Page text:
Juanita Jackson died in July 2003, five weeks after she was removed from a Florida nursing home where her family said continual neglect led to multiple bedsores, malnutrition and a fall that injured her head. ... A corporate structure designed to transfer liabilities from the nursing home operator to a shell company without assets also has kept five other families from pursuing wrongful death lawsuits or collecting judgments, said lawyers for the family of Jackson, who was 76 when she died. Trans Healthcare Inc. and Trans Health Management Inc., which the plaintiffs claimed operated the homes, never appealed or paid the 2010 verdict -- $55 million each -- awarded by a state court jury in Bartow, Florida (Fisk, 9/22).
Denver Post: Colorado Veterans Affairs Officials Say Improvements Coming
Veterans Affairs officials said Monday that efforts are underway to ease wait times and improve access to care. Lynette Roff, director of the Veterans Affairs Eastern Colorado Health Care System (ECHCS), addressed a small crowd of veterans and advocates during a town hall meeting for vets and family members at the VA hospital in Denver. Access to VA care has been the focus of scrutiny in recent months. Yet even before the scandal erupted over long waiting times for care in Phoenix and elsewhere, the eastern Colorado system had been working for two years to open new facilities in Golden, Pueblo and Colorado Springs, she said (Draper, 9/22).
Denver Post: Colorado Regulators Approve Health Insurance Premiums 1 Percent Higher
State regulators have approved more than 1,000 health insurance plans offered by 20 carriers for 2015 that, on statewide average, will increase premiums 1.18 percent over last year. Mountain resorts and other West Slope rural communities, historically stuck with the most expensive health premiums, benefitted from the Division of Insurance's consolidation of two rating areas into one. Their 2015 rates will decrease by an average of 7.44 percent across all carriers. Likewise, the consolidation of Eastern Plains communities and southern rural areas resulted in a 5.01 percent drop in their average premiums (Draper, 9/22).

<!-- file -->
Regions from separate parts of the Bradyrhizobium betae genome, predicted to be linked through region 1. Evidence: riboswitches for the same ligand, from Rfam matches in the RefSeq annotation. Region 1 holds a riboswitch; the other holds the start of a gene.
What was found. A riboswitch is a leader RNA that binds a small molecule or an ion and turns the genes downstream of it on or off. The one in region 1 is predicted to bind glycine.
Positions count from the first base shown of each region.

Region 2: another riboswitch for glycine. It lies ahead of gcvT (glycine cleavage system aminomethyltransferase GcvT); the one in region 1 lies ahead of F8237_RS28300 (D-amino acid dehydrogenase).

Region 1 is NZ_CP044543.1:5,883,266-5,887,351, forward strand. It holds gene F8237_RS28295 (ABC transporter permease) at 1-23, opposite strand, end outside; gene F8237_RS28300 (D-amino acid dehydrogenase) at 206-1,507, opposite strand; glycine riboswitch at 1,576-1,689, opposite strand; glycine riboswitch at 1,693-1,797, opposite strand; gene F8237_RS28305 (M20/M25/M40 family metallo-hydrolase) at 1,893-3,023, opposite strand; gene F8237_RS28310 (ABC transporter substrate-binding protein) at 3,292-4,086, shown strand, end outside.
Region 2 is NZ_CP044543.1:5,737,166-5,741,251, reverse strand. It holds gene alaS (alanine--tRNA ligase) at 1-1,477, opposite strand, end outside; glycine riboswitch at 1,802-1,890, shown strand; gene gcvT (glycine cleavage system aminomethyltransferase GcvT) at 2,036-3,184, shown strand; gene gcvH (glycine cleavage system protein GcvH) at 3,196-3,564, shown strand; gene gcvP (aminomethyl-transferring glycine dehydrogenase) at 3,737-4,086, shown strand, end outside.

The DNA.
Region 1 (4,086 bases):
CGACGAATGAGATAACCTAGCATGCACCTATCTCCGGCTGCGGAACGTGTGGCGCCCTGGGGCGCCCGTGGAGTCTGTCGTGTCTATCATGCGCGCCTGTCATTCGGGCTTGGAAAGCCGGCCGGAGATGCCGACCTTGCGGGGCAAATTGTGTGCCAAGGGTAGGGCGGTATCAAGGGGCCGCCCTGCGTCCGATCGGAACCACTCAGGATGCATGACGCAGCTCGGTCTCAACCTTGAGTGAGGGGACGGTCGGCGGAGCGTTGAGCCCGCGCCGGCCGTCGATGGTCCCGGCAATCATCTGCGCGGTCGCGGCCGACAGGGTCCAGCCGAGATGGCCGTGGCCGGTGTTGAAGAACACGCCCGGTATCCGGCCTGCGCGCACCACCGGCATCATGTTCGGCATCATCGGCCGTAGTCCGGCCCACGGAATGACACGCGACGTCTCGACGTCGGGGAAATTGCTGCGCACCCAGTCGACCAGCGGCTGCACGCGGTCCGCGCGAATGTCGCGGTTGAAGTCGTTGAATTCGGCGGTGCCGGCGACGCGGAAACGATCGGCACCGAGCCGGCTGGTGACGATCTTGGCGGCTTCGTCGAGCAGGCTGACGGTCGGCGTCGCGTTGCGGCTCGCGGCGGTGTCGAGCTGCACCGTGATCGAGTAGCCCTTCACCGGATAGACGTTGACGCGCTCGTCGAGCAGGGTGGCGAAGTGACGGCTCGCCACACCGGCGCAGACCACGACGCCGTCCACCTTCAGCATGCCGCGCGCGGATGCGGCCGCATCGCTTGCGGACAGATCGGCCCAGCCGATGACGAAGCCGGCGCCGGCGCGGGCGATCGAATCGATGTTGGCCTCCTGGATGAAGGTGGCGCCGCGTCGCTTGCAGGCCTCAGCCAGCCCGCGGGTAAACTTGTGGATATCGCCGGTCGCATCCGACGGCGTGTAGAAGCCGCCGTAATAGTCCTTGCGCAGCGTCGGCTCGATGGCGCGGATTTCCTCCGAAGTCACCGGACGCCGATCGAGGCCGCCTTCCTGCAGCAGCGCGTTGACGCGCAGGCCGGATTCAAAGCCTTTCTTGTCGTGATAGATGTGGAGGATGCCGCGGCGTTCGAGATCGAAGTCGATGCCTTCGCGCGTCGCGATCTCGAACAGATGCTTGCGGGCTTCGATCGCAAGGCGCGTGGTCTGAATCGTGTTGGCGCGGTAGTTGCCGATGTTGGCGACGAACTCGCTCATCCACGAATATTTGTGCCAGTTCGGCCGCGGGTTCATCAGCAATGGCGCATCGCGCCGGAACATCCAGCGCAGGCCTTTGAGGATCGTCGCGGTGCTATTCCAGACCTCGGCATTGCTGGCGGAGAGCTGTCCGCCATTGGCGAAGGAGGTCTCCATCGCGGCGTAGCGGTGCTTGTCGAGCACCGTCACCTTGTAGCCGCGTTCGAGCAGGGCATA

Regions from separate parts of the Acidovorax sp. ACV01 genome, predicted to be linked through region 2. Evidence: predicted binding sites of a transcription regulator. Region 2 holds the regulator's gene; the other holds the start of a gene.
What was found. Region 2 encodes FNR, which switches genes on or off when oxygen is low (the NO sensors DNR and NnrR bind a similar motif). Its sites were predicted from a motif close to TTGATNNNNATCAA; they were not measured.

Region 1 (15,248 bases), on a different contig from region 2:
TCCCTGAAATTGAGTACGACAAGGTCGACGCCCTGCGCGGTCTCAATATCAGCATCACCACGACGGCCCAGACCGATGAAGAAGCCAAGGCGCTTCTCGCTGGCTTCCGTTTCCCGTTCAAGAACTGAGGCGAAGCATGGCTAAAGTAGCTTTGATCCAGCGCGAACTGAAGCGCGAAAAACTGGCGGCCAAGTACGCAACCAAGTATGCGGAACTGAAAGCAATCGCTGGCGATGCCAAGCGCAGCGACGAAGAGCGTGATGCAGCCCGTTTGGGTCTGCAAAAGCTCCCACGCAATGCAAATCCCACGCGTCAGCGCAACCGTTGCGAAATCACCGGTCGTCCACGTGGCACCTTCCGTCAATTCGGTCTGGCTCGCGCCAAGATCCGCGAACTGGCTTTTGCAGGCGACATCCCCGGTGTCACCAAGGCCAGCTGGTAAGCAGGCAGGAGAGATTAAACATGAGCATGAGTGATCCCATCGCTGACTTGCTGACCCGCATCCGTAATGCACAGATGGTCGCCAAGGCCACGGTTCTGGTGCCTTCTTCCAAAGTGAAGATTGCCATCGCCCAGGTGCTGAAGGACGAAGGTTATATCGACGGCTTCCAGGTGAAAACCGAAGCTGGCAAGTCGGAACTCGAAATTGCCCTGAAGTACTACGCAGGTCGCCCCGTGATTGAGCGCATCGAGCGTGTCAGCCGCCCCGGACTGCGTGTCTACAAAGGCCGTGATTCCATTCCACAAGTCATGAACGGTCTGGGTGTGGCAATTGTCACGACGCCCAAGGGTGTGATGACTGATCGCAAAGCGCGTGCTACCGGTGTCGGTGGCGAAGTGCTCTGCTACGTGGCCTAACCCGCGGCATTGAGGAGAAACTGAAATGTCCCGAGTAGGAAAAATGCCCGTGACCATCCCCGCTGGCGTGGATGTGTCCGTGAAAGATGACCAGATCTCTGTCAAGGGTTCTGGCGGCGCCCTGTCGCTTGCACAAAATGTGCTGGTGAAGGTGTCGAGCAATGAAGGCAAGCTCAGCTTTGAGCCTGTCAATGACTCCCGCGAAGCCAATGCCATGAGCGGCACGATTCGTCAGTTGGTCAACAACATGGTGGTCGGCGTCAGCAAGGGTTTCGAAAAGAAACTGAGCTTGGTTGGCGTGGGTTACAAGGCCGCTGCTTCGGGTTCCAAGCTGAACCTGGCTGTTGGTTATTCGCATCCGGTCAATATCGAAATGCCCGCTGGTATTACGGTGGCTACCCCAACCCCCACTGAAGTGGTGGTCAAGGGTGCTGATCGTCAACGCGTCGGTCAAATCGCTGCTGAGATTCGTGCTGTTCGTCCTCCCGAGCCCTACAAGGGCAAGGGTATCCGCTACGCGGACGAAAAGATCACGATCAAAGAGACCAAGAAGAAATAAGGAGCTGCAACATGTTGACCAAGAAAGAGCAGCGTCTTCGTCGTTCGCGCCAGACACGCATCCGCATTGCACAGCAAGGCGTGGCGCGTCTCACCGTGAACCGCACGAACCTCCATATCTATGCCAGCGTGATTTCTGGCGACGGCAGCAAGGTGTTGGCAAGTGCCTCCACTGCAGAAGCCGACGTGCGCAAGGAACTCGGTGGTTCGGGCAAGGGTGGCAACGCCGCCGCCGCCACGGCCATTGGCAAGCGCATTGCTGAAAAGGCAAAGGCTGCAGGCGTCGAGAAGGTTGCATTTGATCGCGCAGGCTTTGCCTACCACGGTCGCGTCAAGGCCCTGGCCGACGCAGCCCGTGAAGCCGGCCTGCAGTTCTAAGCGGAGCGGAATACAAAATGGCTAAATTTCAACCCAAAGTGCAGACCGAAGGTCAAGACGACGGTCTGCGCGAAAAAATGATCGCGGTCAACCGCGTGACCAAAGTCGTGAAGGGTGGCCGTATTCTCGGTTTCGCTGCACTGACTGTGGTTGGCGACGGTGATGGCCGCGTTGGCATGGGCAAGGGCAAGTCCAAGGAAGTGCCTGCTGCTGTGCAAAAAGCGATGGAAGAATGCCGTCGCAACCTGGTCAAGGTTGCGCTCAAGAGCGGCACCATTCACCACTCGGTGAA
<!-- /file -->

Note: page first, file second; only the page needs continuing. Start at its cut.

Drugmakers Warned Against Giving Coupons To Medicare Beneficiaries
While brand-name drugmakers regularly use coupons to boost sales, it is illegal to induce Medicare Part D enrollees to use them. Meanwhile, a researcher asks members of the public how they would fix Medicare.
The Wall Street Journal’s Pharmalot: Did Someone Say Kickbacks? HHS Warns About Medicare Part D Coupons
Brand-name drug makers regularly use coupons to woo consumers and boost sales. But inducing Medicare Part D beneficiaries to use coupons is illegal. So drug makers are supposed to use safeguards to ensure these consumers do not use coupons to obtain prescription medicines (Silverman, 9/22).
Modern Healthcare: Medicare Gives First Glimpse Of ACO Quality Performance
The CMS for the first time publicly released individual performance data for Medicare accountable-care organizations on 33 measures of healthcare quality (Evans, 9/22).
Kaiser Health News: Capsules: How To Fix Medicare? Ask The Public
Washington is full of ideas to overhaul Medicare. Some would increase the program’s eligibility age, others would charge higher-income beneficiaries more for their coverage. There’s movement to link payment to the quality — rather than the quantity — of care delivered. Marge Ginsburg decided to ask ordinary Americans how they would change the federal entitlement program (Carey, 9/23).
Court Dumps Obamacare Lawsuit Brought By Doctors